santa maria novella florence

Ezio Auditore da Firenze ⚜️

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Santa Maria Novella Station (in Italian Stazione di Santa Maria Novella, Florence, Italy
Photos by Caleb Racicot

My best friend and his husband are in Italy, where he and I have previously traveled on several occasions. He asked me what things I’d like him to bring home for me and among my requests was pictures of Italian Art Deco and/or Modernist and/or Fascist architect.

Since I knew they were going to Florence, I asked for at least a couple pictures of the station, which I recall as being amazing. I love the design of the central hall as well as the shopping arcades and those windows are spectacular.

The station as it is now dates to the 1930s when a mid 19th century station was remodeled. Here is background from Wikipedia on the design, which is a mix of several design schools:

In 1932 through a number of newspaper editorials, published in La Nazione, Florence’s main daily, Romano Romanelli a reputed and influential Florentine sculptor, criticized the original project by the Architect Mazzoni for the new Firenze Santa Maria Novella railway station.[2] A constructive debate resulted in the final choice of the project sponsored by the Architect Marcello Piacentini and designed by Gruppo Toscano.

The station was designed in 1932 by a group of architects known as the Gruppo Toscano (Tuscan Group) of which Giovanni Michelucci and Italo Gamberini, Berardi, Baroni, Lusanna were among the members; the building was constructed between 1932 and 1934. The plan of the building, as seen from above, looks as if it were based on the fascio littorio, the symbol of Benito Mussolini’s National Fascist Party, many documents give this explanation, but, that shape was forced by the pre-existing station. The “blade” represented by the first two passenger tracks and the postal ones were in fact the extension of the 1861 alignment which included the tracks of the line from Livorno.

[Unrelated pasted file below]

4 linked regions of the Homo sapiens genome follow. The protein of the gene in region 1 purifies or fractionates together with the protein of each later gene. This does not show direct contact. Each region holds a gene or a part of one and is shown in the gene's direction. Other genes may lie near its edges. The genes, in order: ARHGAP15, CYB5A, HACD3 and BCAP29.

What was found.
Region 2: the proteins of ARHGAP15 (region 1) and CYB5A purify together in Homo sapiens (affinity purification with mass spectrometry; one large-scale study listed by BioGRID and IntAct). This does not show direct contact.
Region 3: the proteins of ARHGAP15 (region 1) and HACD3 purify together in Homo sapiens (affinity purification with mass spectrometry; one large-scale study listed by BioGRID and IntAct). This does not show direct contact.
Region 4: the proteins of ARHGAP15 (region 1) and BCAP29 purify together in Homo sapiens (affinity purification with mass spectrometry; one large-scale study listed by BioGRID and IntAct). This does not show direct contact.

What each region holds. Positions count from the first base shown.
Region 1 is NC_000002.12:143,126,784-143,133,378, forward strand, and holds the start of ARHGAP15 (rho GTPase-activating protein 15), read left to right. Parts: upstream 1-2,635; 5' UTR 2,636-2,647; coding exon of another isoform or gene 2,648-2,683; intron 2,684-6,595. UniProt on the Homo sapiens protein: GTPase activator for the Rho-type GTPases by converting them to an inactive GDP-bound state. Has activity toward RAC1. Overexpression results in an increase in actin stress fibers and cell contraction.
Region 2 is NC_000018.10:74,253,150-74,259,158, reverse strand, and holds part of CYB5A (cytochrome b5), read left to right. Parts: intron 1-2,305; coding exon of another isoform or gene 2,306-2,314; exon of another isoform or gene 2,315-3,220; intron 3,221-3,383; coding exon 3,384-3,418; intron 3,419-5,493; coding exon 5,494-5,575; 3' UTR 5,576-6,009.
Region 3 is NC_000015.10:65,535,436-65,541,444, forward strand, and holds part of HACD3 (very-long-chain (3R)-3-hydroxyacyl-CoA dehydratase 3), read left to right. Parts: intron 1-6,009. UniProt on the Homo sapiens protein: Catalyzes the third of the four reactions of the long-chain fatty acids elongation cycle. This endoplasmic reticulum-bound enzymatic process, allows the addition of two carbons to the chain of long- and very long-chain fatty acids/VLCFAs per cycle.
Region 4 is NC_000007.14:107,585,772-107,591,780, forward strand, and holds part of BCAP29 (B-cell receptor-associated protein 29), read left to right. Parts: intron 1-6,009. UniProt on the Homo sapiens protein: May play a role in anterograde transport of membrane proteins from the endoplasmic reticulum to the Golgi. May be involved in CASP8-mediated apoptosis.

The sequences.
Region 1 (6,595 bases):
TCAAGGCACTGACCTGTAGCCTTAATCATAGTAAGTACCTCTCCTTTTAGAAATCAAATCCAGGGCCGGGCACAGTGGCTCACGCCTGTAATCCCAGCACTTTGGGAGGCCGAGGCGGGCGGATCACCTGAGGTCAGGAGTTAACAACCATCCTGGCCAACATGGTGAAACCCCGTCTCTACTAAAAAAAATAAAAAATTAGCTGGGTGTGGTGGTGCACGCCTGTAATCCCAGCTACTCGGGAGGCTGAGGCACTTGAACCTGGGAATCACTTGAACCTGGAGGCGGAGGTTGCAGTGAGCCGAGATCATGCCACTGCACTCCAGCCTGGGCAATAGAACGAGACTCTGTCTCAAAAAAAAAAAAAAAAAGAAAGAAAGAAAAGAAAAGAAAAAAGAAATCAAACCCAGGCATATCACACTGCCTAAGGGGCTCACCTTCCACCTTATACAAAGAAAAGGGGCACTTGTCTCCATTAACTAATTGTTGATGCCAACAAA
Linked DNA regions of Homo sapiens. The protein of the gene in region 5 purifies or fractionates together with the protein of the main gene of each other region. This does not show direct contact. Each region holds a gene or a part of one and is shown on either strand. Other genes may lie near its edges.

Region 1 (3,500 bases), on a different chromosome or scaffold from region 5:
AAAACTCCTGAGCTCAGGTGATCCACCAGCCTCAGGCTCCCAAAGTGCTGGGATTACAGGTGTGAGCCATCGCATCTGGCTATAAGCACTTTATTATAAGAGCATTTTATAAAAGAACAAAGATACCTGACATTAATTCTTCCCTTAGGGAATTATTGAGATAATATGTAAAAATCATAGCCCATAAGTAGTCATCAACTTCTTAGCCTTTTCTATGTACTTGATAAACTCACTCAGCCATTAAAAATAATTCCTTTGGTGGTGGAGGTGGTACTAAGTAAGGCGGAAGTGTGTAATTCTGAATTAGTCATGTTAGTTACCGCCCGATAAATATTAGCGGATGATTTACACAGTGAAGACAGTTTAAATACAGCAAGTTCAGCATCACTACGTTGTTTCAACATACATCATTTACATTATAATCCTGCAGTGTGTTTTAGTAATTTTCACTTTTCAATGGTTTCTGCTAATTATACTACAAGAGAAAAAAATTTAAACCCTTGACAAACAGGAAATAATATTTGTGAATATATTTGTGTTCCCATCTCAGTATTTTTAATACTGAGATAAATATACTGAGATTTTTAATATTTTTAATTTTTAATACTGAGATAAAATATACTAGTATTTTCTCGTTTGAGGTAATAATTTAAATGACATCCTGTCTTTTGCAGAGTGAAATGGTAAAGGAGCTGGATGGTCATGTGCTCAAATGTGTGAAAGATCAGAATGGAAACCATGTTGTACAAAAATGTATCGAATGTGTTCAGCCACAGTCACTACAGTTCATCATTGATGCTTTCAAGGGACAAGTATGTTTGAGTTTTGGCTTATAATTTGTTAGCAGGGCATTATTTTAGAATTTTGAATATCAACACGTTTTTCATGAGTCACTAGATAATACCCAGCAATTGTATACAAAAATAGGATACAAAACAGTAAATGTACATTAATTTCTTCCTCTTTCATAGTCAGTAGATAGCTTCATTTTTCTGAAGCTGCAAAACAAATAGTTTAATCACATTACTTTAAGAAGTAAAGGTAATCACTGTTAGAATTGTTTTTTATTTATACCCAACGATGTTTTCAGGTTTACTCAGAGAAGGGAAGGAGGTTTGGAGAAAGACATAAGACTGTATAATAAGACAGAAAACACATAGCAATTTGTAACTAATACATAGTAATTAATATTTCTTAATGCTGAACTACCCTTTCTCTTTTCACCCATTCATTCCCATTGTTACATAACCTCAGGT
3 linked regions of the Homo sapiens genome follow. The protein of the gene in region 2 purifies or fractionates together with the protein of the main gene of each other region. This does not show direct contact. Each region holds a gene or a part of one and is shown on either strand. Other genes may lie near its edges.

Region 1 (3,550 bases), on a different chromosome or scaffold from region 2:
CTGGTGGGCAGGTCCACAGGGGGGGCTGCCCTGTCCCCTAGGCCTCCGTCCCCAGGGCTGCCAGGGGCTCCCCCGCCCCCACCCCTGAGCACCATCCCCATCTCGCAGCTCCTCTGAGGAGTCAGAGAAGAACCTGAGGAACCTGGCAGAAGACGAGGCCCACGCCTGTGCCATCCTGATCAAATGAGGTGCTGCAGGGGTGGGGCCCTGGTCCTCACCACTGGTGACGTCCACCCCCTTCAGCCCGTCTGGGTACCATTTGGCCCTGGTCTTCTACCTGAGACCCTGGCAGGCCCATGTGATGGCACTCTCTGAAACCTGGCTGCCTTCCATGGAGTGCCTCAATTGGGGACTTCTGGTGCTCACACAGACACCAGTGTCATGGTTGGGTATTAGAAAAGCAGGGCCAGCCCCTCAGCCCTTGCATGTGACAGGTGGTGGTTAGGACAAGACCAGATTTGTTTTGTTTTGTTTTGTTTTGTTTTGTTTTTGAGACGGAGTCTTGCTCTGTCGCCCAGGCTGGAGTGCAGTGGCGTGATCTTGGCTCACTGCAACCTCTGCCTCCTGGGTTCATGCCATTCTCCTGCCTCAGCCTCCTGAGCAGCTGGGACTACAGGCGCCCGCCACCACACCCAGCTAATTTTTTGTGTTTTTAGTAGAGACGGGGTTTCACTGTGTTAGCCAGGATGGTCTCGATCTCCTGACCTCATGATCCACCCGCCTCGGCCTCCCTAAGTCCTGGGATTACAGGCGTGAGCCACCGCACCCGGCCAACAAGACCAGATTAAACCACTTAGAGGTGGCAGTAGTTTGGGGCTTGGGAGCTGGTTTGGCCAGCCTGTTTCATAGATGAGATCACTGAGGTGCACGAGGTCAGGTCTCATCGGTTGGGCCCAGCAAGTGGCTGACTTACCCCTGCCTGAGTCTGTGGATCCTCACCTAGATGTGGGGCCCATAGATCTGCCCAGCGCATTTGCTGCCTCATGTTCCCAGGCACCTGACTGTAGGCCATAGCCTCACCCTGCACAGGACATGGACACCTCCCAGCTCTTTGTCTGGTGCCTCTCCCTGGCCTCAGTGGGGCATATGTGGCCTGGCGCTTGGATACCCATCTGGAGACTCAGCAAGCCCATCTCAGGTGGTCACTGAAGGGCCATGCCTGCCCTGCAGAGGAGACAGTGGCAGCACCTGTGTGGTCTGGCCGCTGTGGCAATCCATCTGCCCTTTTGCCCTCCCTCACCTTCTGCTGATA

The building is a prime example of Italian modernism, but has little to do with the Italian Rationalism movement, being more strongly influenced by the Viennese architecture of Loos and Hoffman, with perhaps a nod to Wright; but it is the building’s complete originality that makes it outstanding. The competition to design the station was controversial but the approval by Mussolini of the Gruppo Toscano project was hailed as an official acceptance of modernity. The station was designed to replace the aging Maria Antonia Station, one of the few example of architecture by I. K. Brunel in Italy, and to serve as a gateway to the city centre.

The Gruppo Toscano was only responsible for the main frontal building of the station. The heating plant, platforms, other facilities and details such as benches were all designed in a contrasting style by the official Ministry of Communications architect, Angiolo Mazzoni. The benches and baggage shelves illustrated on this page were not part of the Gruppo Toscano project. Outside and adjacent to the station is also Michelucci’s white marble Palazzina Reale di Santa Maria Novella, built to host the Royal family on visits to Florence.

While it is of a ‘modern’ design, the use of pietra forte for the station’s stone frontage was intended to respond to and contrast with the nearby Gothic architecture of the church of Santa Maria Novella. The interior of the station features a dramatic metal and glass roof with large skylights over the main passenger concourse, which is aligned perpendicular to the tracks and acts as a pedestrian street connecting one side of the city with the other. The skylights span the passenger concourse without any supporting columns, giving a feeling of openness and vast space and reinforcing the convergence of all the public functions of the station on the passenger concourse.

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Nardo di Cione’s 1357 frescoes of the Last Judgment (west wall, top photo), Paradise (south wall, 2nd photo) and Hell (north wall, 3rd photo; detail, 4th photo) in the Cappella Strozzi in the Basilica of Santa Maria Novella in Florence. Nardo’s brother Andrea, popularly known as Orcagna (the Archangel), painted the altarpiece (bottom photo, also shown in context in top photo).

Italy: or how to survive here

1) Don’t drink cappuccino after 11 A.M. Really, nobody ever does it, here. It’s like plunging a bomb in your stomach. How can you drink it after dinner is still a mystery to me.

2) Don’t ask for parmigiano if you’re eating something like pasta con le vongole (pasta with fish, or clams) or something similar. It’s barbaric.

3) In Italy, pizza margherita comes without ananas. Deal with it.

4) In Italy, if you ask for a pizza with pepperoni you’ll get a pizza with vegetables, not salami. Really, what’s wrong with you people?

5) Don’t be afraid if your bistecca alla fiorentina (florentine steak) is bloody: it’s normal.

6) No, guys. Flip flop ain’t stylish. You know, you’re in the country that, somehow, created haute couture together with France: try to meet its standards.